Solving the Khmer Rouge problem is not a high priority for the new government according
to the recently appointed Defense Secretary.
Ek Sereywath said alleviating poverty in rural areas followed by insuring general
security was more important.
But in an interview with The Post on Nov. 2 he spoke at length about the government's
efforts in combating the Khmer Rouge.
"His Majesty the King and Prince Ranariddh feel we should use all means to get
them back in the community," he said. "We will try our best to solve the
problem through dialogue and negotiations."
The former Deputy Information Minister said 30 to 40 Khmer Rouge soldiers were turning
their weapons into the government every day.
Nationwide more than 2,800 KR soldiers have defected to the government.
The government currently has five camps for re-educating Khmer Rouge defectors: two
in the Phnom Penh area at Dei Eth and Russey Keo and one each in Siem Reap, Sisophon
and Kompong Thom.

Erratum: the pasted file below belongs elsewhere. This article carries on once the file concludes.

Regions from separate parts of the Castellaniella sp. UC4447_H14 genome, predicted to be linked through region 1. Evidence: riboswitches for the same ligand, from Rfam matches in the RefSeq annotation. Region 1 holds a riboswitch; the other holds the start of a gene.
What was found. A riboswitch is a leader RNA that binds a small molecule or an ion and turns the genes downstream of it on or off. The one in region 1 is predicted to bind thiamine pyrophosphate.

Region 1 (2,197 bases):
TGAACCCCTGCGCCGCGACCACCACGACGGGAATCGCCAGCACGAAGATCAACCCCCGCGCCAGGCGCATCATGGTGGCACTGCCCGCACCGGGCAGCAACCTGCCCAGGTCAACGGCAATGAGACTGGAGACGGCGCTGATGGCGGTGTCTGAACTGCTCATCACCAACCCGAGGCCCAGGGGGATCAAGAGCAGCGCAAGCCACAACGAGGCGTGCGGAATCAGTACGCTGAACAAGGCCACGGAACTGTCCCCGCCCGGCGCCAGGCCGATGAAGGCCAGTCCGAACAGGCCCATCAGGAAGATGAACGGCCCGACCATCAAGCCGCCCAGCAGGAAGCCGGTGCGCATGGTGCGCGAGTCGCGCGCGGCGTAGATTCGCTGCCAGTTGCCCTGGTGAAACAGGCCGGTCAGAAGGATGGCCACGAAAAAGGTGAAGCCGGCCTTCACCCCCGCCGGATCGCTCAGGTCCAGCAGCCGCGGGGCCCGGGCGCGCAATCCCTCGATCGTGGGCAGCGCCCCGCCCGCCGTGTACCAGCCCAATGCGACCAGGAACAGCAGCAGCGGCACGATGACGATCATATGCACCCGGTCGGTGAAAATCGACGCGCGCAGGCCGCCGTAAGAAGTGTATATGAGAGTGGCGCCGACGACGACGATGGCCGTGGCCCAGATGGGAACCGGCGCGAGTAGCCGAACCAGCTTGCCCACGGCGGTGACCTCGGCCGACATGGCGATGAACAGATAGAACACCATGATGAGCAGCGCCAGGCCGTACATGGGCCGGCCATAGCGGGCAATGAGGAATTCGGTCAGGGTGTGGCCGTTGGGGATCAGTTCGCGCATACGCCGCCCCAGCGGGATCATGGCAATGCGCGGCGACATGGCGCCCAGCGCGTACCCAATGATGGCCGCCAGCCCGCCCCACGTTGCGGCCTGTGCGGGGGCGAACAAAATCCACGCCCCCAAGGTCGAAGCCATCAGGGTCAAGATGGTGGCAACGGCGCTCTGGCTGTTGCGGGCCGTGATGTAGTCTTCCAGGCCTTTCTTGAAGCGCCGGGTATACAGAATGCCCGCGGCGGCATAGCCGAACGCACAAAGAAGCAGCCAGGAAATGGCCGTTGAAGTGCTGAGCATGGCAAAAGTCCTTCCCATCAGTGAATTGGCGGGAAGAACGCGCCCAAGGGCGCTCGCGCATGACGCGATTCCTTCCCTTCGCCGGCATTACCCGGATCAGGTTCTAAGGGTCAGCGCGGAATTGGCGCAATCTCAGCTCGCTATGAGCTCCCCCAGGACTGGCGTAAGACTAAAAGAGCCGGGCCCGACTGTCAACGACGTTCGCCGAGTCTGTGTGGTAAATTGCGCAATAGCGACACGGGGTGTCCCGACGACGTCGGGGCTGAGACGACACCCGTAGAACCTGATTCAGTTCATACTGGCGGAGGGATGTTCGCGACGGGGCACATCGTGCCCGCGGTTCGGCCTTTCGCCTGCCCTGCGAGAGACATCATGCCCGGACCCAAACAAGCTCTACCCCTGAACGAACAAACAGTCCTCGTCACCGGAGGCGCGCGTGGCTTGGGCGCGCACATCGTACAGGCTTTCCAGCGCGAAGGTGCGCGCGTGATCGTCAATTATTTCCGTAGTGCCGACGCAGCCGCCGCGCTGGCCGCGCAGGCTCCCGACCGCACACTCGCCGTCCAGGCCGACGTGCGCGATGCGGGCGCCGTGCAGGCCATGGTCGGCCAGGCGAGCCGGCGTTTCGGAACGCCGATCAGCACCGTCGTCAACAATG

Although soldiers are leaving the Khmer Rouge in droves the future role of the guerilla
leadership is still contentious.
"For leaders we are ready to give them an advisory role but they wouldn't be
members of the government and they wouldn't be given any executive power," said
He believes the Khmer Rouge are in a weak position with low morale among the rank
and file and serious divisions in the Khmer Rouge leadership.
"Some [Khmer Rouge leaders] want to join the new government and some want to
continue to struggle," he said.
"They believe there will be disunity in the new government. They dream that
this government will not perform very well, that it will be corrupt.
"They dream that we will not solve government bickering so that people will
Sereywath confirmed reports that Khmer Rouge leaders including Ta Mok, Nuon Chea
and Ieng Sary had recently visited front line guerrilla commanders to discuss plans
for a dry season offensive.
However, he said the government was prepared to deal with any Khmer Rouge military
Turning to government appointments, Sereywath said the new provincial governor for
Phnom Penh would be Chim Siek Leng, a FUNCINPEC member and former administrator of
Both Battambang and Siem Reap would also go to FUNCINPEC party members although he
declined to give names.